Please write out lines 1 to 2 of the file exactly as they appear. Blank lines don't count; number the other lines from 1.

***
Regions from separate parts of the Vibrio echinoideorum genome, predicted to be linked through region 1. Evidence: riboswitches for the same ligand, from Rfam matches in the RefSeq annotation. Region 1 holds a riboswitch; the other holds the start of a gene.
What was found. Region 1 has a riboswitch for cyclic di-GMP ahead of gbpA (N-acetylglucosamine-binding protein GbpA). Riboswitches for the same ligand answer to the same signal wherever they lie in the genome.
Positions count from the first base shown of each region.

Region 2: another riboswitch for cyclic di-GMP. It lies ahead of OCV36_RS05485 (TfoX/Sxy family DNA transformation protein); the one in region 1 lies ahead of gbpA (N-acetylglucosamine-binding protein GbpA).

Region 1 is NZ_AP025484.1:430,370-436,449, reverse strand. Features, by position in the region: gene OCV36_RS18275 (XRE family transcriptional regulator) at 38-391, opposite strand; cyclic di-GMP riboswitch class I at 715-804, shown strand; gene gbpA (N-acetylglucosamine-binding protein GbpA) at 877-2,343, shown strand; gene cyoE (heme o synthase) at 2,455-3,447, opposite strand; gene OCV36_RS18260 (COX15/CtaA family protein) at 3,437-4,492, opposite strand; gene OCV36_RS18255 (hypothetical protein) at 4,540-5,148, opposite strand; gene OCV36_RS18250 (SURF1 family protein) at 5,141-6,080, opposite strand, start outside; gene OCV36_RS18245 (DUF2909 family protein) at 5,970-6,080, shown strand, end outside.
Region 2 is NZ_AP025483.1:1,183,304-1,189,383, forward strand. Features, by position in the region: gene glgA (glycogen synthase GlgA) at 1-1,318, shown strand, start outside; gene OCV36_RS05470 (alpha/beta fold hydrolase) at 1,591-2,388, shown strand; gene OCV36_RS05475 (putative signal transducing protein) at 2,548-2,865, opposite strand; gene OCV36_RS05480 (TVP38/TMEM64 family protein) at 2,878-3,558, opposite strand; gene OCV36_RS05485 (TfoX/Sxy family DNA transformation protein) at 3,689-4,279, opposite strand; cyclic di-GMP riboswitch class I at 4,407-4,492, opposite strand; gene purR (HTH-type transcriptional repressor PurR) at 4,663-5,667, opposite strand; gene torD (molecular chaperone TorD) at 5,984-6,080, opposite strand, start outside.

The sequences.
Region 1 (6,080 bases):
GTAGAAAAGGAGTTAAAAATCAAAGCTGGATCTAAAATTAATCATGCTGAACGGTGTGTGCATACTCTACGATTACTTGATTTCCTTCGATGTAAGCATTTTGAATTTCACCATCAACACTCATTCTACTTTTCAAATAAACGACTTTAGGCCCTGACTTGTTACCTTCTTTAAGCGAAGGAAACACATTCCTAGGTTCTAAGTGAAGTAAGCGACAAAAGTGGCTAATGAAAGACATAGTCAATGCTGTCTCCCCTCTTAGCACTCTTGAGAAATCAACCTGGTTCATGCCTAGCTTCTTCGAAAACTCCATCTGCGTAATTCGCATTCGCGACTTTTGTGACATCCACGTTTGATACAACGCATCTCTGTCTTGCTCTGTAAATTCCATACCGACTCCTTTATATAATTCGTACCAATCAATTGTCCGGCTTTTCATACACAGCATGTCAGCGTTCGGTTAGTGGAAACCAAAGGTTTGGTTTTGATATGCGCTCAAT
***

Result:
Regions from separate parts of the Vibrio echinoideorum genome, predicted to be linked through region 1. Evidence: riboswitches for the same ligand, from Rfam matches in the RefSeq annotation. Region 1 holds a riboswitch; the other holds the start of a gene.
What was found. Region 1 has a riboswitch for cyclic di-GMP ahead of gbpA (N-acetylglucosamine-binding protein GbpA). Riboswitches for the same ligand answer to the same signal wherever they lie in the genome.